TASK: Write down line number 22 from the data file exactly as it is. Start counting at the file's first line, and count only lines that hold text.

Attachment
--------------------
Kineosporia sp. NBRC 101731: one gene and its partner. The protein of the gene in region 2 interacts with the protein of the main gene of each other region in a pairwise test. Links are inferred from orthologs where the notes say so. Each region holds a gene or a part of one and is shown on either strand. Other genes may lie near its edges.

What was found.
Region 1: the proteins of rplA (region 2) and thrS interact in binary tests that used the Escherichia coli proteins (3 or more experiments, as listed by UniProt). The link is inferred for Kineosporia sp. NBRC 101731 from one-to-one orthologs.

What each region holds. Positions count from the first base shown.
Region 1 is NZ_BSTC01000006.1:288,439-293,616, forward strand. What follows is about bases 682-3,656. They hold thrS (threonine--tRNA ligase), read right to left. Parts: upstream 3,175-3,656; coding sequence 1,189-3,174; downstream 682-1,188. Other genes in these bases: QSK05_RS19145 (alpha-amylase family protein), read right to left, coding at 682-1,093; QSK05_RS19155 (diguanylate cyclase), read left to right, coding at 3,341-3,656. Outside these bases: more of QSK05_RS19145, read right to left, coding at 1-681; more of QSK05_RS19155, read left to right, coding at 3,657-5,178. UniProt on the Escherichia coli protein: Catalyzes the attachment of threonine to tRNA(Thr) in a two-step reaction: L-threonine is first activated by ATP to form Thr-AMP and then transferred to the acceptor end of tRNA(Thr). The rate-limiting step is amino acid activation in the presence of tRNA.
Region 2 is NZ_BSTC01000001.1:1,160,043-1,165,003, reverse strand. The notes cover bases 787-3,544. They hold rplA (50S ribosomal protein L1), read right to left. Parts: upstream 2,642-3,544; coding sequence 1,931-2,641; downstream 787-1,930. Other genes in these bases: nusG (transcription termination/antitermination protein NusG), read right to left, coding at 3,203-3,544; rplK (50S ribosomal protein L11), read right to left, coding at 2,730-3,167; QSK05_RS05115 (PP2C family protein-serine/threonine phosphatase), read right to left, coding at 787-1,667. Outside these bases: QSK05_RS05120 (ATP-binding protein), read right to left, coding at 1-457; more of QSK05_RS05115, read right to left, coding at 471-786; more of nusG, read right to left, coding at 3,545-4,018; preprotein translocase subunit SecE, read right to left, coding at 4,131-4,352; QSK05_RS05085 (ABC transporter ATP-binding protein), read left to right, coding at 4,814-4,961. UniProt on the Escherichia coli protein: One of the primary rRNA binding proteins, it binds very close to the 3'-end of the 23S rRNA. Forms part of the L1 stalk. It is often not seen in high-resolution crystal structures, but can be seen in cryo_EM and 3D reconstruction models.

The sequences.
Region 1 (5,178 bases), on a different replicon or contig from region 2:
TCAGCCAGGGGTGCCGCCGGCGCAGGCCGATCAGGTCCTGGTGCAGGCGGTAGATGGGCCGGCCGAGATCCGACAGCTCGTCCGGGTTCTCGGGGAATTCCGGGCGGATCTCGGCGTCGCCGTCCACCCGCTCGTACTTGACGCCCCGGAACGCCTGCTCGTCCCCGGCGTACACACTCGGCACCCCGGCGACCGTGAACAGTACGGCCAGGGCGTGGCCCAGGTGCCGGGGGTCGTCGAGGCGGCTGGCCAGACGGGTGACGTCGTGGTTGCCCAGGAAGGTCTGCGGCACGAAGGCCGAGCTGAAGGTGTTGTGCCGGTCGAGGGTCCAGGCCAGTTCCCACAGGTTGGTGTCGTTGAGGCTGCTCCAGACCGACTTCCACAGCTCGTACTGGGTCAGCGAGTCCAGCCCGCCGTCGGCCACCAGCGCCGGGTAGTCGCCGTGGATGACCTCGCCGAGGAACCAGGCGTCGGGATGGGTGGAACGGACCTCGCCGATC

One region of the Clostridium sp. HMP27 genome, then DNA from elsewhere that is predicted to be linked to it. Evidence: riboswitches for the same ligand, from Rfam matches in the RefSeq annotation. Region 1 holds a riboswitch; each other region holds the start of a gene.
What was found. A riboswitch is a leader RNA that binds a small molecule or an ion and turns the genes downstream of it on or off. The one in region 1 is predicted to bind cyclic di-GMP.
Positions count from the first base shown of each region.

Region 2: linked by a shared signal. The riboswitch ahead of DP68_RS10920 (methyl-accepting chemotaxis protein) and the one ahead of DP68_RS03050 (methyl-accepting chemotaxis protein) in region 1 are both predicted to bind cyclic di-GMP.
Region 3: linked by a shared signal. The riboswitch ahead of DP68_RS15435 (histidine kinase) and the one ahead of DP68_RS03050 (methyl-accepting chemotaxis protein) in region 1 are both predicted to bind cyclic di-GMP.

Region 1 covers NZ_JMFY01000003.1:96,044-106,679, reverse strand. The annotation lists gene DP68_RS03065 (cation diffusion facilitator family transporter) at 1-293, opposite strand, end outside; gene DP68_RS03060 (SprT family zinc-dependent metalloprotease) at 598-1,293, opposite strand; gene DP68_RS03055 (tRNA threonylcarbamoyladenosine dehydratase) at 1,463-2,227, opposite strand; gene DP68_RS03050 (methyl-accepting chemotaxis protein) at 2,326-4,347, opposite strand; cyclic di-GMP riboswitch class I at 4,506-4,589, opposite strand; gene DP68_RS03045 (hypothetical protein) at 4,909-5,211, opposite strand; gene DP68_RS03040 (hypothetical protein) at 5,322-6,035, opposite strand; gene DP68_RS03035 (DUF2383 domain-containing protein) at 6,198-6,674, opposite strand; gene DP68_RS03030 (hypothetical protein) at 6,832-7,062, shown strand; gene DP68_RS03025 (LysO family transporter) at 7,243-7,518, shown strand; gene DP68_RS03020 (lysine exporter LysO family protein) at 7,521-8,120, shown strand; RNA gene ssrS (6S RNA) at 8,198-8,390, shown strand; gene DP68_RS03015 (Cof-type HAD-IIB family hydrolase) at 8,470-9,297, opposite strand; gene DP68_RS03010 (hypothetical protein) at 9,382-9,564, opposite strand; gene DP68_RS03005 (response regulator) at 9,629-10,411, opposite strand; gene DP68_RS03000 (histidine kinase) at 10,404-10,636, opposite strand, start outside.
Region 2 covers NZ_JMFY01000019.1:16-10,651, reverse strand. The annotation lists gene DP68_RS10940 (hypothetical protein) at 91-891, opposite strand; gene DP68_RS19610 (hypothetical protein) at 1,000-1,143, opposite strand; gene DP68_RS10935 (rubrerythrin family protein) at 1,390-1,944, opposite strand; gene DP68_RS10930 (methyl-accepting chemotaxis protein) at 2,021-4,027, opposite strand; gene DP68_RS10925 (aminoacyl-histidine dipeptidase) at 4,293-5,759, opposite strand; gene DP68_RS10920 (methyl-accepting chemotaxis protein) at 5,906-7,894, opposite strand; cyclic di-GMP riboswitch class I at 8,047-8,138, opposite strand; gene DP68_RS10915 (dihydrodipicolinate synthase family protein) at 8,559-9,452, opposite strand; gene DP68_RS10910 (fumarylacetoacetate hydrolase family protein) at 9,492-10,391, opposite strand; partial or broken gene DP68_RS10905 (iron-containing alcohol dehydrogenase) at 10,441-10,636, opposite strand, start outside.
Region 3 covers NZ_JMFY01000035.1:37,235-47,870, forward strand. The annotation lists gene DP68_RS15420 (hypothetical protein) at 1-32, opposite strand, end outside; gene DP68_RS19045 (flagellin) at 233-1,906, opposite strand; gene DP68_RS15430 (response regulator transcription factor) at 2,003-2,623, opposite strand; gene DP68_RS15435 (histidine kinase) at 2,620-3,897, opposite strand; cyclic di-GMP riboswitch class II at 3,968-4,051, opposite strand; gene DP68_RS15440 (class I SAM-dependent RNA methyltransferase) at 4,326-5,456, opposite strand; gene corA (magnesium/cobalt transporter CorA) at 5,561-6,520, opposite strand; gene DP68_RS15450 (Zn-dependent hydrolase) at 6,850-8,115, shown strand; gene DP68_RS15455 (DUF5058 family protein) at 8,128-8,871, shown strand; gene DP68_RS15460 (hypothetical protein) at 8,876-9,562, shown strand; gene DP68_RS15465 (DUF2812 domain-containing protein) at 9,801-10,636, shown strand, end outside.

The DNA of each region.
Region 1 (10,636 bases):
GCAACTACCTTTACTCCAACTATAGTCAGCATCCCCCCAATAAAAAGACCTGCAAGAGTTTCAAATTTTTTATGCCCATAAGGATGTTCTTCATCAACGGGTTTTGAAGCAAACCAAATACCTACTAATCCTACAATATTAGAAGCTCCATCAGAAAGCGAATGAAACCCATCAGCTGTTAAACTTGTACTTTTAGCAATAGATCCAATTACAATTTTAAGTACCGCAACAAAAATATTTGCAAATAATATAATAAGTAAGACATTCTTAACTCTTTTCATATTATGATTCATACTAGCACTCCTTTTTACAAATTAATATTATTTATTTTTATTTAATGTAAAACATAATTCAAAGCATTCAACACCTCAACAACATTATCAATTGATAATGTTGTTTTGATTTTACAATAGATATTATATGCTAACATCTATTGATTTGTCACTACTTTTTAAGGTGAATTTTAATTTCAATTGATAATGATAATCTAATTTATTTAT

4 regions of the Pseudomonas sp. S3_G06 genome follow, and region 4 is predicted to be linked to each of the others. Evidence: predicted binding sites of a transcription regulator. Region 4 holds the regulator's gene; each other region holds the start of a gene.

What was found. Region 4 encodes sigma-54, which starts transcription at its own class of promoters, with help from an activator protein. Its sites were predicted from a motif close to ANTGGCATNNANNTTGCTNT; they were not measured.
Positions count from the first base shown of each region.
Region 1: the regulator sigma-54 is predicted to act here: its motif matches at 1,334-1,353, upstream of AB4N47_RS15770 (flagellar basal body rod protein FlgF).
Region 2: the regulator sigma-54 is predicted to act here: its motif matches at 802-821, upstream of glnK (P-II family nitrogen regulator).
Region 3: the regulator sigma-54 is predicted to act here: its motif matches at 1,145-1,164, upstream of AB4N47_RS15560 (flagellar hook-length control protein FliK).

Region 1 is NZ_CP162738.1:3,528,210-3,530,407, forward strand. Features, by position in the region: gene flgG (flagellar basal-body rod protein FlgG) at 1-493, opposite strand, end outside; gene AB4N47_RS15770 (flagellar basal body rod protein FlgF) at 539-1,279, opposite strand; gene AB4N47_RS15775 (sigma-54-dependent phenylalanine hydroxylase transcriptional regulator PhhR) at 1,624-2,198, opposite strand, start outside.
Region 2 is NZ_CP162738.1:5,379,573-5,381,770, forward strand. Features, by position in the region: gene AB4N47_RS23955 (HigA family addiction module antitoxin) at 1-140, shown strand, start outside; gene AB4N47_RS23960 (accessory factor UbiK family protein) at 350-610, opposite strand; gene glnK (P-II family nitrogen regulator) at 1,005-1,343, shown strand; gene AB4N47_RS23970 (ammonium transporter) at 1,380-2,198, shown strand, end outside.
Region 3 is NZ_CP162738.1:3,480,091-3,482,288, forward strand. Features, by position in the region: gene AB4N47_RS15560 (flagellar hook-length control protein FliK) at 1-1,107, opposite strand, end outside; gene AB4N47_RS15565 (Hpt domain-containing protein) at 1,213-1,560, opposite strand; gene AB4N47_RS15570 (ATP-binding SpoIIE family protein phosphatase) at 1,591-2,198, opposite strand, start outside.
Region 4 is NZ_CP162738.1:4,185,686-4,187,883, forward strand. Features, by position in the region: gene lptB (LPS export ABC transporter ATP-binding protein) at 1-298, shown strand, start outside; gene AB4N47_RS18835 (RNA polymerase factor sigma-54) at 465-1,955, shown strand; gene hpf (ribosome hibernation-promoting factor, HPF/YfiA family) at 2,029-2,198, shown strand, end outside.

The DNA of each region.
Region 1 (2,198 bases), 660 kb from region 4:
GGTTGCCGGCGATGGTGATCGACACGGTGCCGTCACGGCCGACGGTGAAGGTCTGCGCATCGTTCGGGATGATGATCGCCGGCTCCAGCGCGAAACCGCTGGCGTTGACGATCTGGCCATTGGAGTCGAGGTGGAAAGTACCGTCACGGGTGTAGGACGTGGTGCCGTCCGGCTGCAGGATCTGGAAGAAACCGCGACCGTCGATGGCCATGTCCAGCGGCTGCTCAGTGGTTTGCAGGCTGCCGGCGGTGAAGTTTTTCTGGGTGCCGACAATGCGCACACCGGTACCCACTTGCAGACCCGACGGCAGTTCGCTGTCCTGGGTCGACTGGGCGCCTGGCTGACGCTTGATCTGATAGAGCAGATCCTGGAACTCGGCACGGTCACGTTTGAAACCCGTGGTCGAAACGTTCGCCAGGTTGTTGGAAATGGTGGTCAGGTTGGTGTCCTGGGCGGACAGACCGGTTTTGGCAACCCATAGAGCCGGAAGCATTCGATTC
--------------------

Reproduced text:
What was found. Region 4 encodes sigma-54, which starts transcription at its own class of promoters, with help from an activator protein. Its sites were predicted from a motif close to ANTGGCATNNANNTTGCTNT; they were not measured.